Amblypygi - whip spiders pictures

mantisfan101

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I am beyond jealous at this point...so tiny! What do you feed them? I talked to a guy at repticon who also had these and he said that he fed his fruit flies
 

BobBarley

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I am beyond jealous at this point...so tiny! What do you feed them? I talked to a guy at repticon who also had these and he said that he fed his fruit flies
This one is from @Austin S. who is the first one to have these available in the states in a while. I feed her pinhead crickets, prekilled parts of prey, etc.
 

mantisfan101

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Interesting, do you know if he has any others and how much they cost? Also, are these the parthenogenic ones?
 

Banshee05

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A small update...

Phrynus eucharis adult female


Phrynichus ceylonicus
adult female/male


Charinus pescotti
adult female


Paraphrynus raptator
adult female/male


Damon
sp. not medius/johnstonii subadult


Damon johnstonii adult female


Charon grayi
var.Mindanao adult female
 

schmiggle

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Very cool! Your pictures are often the only photographs I can reliably use to see certain species, so this is great.

Random question--do you know why Musicodamon is called that? Does it stridulate or something?
 

Banshee05

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Hi,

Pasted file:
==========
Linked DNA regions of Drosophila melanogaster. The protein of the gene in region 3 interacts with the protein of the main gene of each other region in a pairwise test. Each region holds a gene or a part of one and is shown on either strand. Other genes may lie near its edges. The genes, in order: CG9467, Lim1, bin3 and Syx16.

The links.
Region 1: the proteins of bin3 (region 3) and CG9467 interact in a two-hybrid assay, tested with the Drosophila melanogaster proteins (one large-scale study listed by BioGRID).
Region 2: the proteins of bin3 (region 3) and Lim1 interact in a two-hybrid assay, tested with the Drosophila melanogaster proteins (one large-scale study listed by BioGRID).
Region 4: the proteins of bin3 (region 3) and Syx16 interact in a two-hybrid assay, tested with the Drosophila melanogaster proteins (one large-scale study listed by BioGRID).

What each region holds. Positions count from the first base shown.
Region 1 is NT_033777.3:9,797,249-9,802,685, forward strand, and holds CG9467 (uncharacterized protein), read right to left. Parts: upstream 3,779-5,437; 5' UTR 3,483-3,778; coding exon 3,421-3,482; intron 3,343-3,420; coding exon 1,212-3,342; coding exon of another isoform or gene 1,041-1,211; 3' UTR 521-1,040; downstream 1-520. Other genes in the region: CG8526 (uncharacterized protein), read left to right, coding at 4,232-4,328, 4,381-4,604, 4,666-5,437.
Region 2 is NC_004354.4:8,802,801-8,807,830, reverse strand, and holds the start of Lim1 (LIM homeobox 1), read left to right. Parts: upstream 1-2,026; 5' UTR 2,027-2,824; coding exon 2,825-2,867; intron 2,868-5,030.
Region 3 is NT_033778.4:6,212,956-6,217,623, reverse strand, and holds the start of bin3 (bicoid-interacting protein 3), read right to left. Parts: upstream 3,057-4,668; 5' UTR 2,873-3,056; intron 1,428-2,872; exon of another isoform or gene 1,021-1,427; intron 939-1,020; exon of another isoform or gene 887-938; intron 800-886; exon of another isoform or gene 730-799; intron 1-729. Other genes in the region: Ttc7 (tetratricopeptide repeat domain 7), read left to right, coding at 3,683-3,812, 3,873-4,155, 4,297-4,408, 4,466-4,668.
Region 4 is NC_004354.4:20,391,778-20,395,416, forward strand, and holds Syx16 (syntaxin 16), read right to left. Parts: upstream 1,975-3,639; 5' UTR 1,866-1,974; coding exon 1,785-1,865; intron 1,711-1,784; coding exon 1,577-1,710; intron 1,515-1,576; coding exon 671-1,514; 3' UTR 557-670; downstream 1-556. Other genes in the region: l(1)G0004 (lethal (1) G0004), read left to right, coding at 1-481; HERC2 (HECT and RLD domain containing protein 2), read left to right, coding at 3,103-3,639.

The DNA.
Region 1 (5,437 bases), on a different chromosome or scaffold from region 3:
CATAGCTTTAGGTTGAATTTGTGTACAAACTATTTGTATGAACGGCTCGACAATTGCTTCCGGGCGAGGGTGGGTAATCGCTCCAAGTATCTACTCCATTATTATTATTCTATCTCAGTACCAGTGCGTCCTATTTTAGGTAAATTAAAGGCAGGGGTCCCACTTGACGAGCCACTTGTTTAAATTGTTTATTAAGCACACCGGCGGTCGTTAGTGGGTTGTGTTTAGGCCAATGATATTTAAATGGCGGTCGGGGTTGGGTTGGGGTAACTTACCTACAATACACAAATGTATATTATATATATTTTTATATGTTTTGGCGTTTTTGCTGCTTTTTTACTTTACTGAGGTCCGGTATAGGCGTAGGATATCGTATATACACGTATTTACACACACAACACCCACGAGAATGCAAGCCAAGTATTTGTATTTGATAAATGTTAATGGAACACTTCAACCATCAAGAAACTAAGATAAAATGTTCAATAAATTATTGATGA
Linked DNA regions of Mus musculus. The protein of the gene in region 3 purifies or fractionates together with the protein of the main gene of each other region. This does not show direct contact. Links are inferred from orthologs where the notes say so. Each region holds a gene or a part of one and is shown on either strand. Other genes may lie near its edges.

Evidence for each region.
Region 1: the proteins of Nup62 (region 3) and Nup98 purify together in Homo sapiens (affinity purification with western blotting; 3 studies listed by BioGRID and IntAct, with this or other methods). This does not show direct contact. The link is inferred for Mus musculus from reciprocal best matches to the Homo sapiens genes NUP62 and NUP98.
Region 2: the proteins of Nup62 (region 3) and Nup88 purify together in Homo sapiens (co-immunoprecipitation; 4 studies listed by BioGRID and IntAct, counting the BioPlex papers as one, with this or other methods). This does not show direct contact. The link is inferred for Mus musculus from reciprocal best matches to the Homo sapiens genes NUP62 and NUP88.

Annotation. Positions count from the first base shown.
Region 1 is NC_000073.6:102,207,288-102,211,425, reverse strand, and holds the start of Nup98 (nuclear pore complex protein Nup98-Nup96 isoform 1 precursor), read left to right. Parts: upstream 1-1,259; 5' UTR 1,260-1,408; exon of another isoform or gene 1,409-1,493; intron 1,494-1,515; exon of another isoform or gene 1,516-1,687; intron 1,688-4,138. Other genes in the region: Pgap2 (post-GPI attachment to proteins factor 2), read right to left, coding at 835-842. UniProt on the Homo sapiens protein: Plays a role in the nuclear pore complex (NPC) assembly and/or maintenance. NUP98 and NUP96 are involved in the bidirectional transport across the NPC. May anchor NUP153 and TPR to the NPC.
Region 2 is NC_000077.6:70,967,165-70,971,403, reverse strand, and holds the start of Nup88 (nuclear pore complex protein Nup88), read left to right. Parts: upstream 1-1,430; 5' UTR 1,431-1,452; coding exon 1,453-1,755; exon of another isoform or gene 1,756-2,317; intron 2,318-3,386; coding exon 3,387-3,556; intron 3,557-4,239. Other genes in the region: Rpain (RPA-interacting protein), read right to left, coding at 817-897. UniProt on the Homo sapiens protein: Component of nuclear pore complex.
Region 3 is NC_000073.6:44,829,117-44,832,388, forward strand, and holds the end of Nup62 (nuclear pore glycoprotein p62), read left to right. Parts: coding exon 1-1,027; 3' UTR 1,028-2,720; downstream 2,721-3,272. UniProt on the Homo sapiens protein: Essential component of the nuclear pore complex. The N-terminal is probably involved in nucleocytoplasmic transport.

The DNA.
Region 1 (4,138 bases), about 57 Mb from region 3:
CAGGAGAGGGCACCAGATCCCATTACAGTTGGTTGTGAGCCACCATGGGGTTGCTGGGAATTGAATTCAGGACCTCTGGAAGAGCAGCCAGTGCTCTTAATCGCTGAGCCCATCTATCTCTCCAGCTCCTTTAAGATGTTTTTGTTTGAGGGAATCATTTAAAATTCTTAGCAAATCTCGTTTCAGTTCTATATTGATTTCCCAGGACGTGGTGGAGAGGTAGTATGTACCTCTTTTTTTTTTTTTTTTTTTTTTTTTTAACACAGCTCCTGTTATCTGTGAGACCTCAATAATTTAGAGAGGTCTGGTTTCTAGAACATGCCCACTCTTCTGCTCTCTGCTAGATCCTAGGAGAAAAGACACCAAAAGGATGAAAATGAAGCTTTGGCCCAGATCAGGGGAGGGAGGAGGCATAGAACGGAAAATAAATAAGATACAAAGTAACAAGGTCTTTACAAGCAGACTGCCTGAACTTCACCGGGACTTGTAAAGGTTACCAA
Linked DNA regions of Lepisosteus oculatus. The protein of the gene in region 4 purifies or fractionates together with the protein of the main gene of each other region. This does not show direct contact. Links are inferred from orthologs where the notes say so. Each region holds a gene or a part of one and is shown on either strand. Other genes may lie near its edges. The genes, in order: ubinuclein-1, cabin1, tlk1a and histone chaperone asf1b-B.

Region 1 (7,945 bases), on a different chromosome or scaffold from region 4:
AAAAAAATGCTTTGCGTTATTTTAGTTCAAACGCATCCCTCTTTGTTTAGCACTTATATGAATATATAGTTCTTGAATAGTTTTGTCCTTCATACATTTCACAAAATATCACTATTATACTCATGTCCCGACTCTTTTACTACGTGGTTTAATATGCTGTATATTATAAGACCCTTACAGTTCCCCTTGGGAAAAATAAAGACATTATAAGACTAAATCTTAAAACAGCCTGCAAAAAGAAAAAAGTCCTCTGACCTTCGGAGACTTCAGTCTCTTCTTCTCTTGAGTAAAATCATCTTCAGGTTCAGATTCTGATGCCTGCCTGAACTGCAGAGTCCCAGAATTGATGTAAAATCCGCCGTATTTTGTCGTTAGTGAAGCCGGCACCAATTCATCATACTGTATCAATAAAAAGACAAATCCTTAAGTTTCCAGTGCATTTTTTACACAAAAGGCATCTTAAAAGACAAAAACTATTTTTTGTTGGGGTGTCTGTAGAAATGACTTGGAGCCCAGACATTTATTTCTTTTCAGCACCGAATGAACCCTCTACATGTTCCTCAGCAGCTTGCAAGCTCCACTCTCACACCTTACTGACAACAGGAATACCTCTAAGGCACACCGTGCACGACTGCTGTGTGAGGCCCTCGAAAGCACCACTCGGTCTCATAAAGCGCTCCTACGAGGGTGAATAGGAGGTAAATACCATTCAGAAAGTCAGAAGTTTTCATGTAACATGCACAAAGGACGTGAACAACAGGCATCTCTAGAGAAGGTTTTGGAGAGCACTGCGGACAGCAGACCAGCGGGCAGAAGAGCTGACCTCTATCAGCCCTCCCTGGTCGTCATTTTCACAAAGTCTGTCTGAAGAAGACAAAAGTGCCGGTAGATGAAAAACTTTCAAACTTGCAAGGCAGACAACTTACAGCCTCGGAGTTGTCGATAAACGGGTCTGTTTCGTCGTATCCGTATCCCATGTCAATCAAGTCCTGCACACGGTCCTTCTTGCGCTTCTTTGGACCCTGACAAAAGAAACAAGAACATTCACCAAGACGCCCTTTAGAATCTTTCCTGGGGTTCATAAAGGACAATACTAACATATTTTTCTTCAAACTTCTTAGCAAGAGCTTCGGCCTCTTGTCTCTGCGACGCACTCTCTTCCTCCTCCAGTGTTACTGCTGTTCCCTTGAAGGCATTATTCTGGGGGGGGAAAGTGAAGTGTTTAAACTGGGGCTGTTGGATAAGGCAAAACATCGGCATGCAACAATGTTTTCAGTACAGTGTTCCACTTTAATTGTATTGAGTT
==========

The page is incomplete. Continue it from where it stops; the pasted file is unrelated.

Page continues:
thanks, I will slolwy update the blog/hp and add all species I have and had in the past.
Musicodamon as well as Acanthophrynus can make some noise, they stridulate. Not easy to hear but present. Correct.
 

mantisfan101

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Almost all damon medius are gonna be wc and they need a lot of moisture. Keep the substrate wet(I don’t mean slightly damp to the touch, I mean soaked) 24/7. If you ever see it on or near the floor start spraying the enclosure or dump more water into the substrate. Don’t be surprised if it doesn’t eat for a while, mine went two months before eating anything. Once they molt for the first time in captivity they become a bit hardier.
 

Banshee05

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Can anyone give me some care tips on Phrynus marginemaculatus and Damon medius? Please and thank you.:)
WC or CB? Both are very easy and if you have CB you will lots of offspring in 1 1/2-2 years. Not all medius are WC, I have different populations in breeding since MANY years, the Gambia population for example at least since 15years. There is no need for WC animals anymore. They are soo easy.
But it is for sure different if you have wild caught animals or already small captive breed.
 

Banshee05

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here some pics of two more Catageus species
Java, most likely C. sunda.



and here sp. from Thailand, most likely C. cavernicolus



Not sure about the whole ID now.

and here two positive ID.
C. orientalis



and last but not least, C. longispina

 

Arthroverts

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The suspect C. cavernicolus is awesome looking!
What has been your experience with the Catageus genus @Banshee05? I keep hearing conflicting reports on how they do in captivity.

Thanks for sharing,

Arthroverts
 

Banshee05

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They are generally not that easy, but also not complicated. My following experience is m mainly based on C. orientalis, as I keep them since many generations over 8 years or so now. All the rest I do just have for 1-2 years in breeding and here I am with the first CB generation or less.